Unraveling The Mystery Of Mungo Park, The Famous Scottish Doctor ​​[The Discoverer Of The Direction Of Niger]​​ ​- ​Tobiloba Olanipekun

What spur me into writing this piece? I want to write an article that will be motivational, educative, rich in history and bedded in research. I know you must have heard about the name Mungo Park in one way or the other but ignorant of the content the name have produced. Now take a deep breath and enjoy this painstaking research.

On the 9th of June 1788, twelve (12) white men who are into business and politics, at a get together dinner formed “Association for Promoting the Discovery of the Interior Parts of Africa” which was later abbreviated to “African Association”.

The main purpose of the association was to dedicate itself to the exploration of West Africa with the mission of discovering the origin and course of the River Niger and the location of Timbuktu, the lost city of gold. Sir Joseph Banks was elected as the president of the association.

African Association began the search for interested explorers who would be willing to go to Africa, and bring back the good news concerning the prospects and commercial life of the area.

Moreover, several explorers with good names like John Ledyard, Simon Lucas, Major Daniel Houghton offered their services to the African Association in the bid to exploring Africa (West Africa).

In December 1794, a young Scottish Doctor who had travelled to the east as a surgeon in the employ of the East India Company, and who was in love with adventure, offered his service to the African Association. His offer was promptly accepted. His name was MUNGO PARK.

On the 21st of June 1795, Mungo Park reached the Gambia and on the 2nd of December 1795, together with two hired local guides started for the unknown interior.

1st of July 1796, the young Scottish doctor Park was robbed and nearly killed. He escaped only with his horse and compass with all other possessions gone. Despite this calamity that befell him, he decided not to turn back determining strongly he must get to the Niger. All these things, he communicated back home.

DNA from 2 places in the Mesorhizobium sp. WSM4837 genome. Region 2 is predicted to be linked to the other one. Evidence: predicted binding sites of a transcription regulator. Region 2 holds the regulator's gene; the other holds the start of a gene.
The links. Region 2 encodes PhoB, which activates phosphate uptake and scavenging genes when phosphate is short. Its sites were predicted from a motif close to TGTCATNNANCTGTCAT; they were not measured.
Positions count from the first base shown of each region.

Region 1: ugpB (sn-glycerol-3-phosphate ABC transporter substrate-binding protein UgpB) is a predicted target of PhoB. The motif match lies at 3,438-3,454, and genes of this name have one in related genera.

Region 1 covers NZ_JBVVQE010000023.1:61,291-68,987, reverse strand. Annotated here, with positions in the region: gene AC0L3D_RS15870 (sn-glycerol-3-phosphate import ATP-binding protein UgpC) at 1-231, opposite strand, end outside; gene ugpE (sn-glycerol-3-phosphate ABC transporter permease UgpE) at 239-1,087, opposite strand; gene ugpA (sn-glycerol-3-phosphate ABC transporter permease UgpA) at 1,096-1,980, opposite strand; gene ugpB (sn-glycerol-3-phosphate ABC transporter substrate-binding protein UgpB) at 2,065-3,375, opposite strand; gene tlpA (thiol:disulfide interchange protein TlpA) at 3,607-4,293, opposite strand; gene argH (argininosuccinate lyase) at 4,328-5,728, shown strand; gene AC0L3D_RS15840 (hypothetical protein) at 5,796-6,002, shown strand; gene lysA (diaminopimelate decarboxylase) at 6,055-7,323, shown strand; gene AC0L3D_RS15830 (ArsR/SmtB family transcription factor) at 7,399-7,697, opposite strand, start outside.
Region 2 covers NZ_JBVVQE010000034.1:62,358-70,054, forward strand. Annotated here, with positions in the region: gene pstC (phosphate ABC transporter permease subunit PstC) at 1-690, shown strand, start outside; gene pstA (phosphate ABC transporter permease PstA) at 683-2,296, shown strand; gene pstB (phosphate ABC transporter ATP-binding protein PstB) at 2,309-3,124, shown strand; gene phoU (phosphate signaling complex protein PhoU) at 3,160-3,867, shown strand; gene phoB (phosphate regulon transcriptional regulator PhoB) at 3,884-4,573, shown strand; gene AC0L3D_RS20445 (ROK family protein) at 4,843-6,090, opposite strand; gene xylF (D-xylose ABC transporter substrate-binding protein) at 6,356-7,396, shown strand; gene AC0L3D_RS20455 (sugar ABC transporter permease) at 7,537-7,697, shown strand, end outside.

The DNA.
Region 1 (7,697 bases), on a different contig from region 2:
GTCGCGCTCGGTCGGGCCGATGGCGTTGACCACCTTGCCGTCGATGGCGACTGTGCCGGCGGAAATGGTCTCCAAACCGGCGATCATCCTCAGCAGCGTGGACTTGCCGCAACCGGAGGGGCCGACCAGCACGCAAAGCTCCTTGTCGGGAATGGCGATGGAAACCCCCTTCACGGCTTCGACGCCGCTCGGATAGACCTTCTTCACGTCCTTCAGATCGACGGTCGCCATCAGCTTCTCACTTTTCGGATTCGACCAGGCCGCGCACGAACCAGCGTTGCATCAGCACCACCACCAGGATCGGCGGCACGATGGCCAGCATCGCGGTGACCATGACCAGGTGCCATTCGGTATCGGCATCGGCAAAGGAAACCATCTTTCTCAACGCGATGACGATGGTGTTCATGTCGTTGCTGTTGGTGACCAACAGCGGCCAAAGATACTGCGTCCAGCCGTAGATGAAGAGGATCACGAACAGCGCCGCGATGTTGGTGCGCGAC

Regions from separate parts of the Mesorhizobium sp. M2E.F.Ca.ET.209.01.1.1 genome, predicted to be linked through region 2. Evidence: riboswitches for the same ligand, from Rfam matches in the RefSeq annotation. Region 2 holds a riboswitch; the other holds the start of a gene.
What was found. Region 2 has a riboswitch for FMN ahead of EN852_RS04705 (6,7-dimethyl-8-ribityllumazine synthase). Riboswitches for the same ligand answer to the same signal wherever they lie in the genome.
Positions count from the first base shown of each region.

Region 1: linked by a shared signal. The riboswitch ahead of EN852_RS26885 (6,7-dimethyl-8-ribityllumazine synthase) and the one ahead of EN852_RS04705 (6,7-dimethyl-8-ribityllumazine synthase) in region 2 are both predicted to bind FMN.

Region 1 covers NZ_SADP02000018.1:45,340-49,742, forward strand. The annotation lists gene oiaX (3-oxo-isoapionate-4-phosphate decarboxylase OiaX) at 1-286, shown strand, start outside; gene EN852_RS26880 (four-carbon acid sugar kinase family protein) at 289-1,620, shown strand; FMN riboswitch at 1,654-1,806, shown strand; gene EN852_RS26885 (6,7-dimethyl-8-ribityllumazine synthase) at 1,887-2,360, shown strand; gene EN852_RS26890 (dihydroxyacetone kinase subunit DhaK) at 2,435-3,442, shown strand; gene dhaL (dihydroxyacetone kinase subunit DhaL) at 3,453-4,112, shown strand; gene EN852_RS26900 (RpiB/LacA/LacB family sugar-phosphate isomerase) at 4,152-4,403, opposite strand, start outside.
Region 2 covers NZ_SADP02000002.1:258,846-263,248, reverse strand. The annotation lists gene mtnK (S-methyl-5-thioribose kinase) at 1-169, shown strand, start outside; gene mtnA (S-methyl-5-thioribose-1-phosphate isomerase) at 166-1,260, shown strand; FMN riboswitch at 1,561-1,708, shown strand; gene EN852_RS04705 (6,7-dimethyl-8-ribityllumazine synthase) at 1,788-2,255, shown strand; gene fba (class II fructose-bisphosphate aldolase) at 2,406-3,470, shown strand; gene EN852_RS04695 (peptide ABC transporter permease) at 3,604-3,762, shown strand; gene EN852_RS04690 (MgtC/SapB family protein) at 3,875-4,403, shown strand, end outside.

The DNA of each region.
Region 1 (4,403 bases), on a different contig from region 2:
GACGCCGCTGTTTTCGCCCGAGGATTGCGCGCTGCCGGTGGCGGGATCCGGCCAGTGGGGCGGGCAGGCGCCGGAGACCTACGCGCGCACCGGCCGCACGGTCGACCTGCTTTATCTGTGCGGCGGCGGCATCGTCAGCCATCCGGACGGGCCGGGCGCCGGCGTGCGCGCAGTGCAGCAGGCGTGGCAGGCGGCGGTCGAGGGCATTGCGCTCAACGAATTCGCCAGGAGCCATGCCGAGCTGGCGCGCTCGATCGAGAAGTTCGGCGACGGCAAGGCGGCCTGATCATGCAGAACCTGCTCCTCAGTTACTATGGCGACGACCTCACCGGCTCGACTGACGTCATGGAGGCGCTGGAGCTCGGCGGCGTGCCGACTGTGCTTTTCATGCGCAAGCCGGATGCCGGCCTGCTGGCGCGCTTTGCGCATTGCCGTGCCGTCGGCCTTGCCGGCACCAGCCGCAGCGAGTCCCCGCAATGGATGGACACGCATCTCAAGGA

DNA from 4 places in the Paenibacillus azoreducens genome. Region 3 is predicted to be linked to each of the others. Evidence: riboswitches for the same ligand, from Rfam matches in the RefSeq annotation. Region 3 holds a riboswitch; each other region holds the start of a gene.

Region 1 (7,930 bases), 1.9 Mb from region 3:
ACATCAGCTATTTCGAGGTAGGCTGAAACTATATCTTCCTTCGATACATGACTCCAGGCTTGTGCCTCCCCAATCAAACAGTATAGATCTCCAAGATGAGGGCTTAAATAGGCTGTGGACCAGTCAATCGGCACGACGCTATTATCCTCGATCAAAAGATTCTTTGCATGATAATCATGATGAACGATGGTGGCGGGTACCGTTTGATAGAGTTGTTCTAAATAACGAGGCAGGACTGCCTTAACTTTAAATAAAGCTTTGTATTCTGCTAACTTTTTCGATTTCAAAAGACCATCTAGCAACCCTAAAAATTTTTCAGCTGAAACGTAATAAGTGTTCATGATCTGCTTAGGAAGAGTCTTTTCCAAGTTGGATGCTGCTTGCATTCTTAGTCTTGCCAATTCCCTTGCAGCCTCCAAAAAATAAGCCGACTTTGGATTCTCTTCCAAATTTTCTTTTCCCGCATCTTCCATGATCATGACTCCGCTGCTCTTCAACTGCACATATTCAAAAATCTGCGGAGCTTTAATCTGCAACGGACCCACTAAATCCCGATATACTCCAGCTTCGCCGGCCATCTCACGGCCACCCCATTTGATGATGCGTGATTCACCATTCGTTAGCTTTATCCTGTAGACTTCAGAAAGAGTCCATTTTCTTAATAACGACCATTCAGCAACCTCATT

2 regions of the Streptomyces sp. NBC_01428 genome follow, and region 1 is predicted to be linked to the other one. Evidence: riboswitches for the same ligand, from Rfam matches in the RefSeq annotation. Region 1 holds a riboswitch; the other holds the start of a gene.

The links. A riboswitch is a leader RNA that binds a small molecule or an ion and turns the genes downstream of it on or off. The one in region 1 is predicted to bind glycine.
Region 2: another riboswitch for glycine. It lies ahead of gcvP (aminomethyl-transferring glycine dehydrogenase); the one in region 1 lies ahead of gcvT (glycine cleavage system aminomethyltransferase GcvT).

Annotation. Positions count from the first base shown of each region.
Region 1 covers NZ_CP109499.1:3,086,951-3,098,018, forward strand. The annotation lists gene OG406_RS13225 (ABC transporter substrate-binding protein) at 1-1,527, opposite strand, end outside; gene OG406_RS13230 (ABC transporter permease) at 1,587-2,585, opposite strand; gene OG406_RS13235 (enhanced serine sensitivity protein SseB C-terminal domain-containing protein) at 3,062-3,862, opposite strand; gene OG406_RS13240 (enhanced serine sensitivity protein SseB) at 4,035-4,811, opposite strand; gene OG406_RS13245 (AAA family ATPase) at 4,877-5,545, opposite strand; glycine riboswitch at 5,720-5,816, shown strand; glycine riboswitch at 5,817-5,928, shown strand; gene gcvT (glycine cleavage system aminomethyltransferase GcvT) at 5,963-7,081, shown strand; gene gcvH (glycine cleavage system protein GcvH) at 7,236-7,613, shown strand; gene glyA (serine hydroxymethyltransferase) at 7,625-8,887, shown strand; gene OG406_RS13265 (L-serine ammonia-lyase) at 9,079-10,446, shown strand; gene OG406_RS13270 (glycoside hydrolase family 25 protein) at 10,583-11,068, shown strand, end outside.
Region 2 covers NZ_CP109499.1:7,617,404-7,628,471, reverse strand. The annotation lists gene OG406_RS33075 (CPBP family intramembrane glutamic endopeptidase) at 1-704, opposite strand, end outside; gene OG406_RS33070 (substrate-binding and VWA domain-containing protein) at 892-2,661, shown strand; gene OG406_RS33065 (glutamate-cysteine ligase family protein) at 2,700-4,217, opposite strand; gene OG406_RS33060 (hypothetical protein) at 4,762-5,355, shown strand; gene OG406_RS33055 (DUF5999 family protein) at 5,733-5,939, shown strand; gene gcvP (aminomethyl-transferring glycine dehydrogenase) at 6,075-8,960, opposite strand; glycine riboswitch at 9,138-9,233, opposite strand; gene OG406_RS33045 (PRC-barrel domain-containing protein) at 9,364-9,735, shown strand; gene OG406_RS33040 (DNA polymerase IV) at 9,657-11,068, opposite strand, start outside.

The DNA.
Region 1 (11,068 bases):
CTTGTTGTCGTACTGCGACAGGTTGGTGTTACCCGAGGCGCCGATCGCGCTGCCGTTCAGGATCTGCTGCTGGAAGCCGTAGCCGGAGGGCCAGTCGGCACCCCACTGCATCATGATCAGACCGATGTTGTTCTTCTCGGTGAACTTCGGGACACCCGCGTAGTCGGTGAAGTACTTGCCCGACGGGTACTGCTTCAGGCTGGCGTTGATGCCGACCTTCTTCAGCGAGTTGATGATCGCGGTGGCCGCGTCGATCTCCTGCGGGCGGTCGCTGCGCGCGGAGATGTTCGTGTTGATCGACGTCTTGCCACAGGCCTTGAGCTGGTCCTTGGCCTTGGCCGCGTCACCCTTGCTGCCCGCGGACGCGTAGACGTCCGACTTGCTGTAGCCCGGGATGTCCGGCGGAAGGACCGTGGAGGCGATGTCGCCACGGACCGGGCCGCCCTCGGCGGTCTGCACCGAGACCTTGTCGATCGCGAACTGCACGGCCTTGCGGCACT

After excruciating pains of hunger, starvation and suffering from the want of food and water, finally on the 20th of July 1796, Dr. Mungo Park was rewarded with the sight of “the long sought for, majestic River Niger, glittering in the morning sun, as broad as the Thames of Westminster, and flowing slowly eastward”.

With this, the direction of the River Niger was now solved, and the young Scottish doctor Mungo Park was the first European to see the direction of the Niger.

On the 30th of July 1796, Park commenced his journey back home, taking another direction entirely to be able to enter the Niger area through different routes. Unfortunately for him again, he was robbed and knocked down with fever, but he struggled along. On the 10th of June 1797, he arrived the Gambia from where he started and on the 22nd of December 1797, he was back in Scotland with good news for everyone, he had seen the movement of River Niger.

In January 1798, members of the African Association met to discuss the reports of Mungo Park and decided to find out where the river emptied itself into the sea. Besides, they were keen and wanted to know desperately if the Niger could also be linked from the North. Work must not stop!

This was how the young famous Scottish doctor Mungo Park upon the failures of the previous explorers unraveled the mystery behind the direction of the Niger which in turn paved way for the Europeans to make their entry into the Niger area which we now know today as NIGERIA.

It will interest you to know that he was just 24 years old when he set out on a journey to discover the River Niger. So are you saying you are small for exploitation and greatness? It’s high time you geared up and do something! At the age of 35, he jumped and drowned in the river when black men were after his life. Feeling that he died at a young age? No, he achieved the aim before death snatched him away. That should tell you the time to start something is now because death is a thief in the night. His remains are believed to have been buried along the banks of the River Niger in Jebba, Nigeria.

Let me give you a little insight to his never-say-never spirit, this is what he once wrote to a colonial office, “I SHALL set sail for the east with the fixed resolution to discover the termination of the Niger or perish in the attempt. Though all the Europeans who are with me should die, and though I were myself half died, I would still persevere, and if I could not succeed in the object of my journey, I would at least DIE on the NIGER.”

Dr. Mungo Park will forever be remembered for this outstanding achievement in unraveling and discovering the “Direction of the Niger”.

 

Written by: ​​Tobiloba Olanipekun [Tobinolegend]​​

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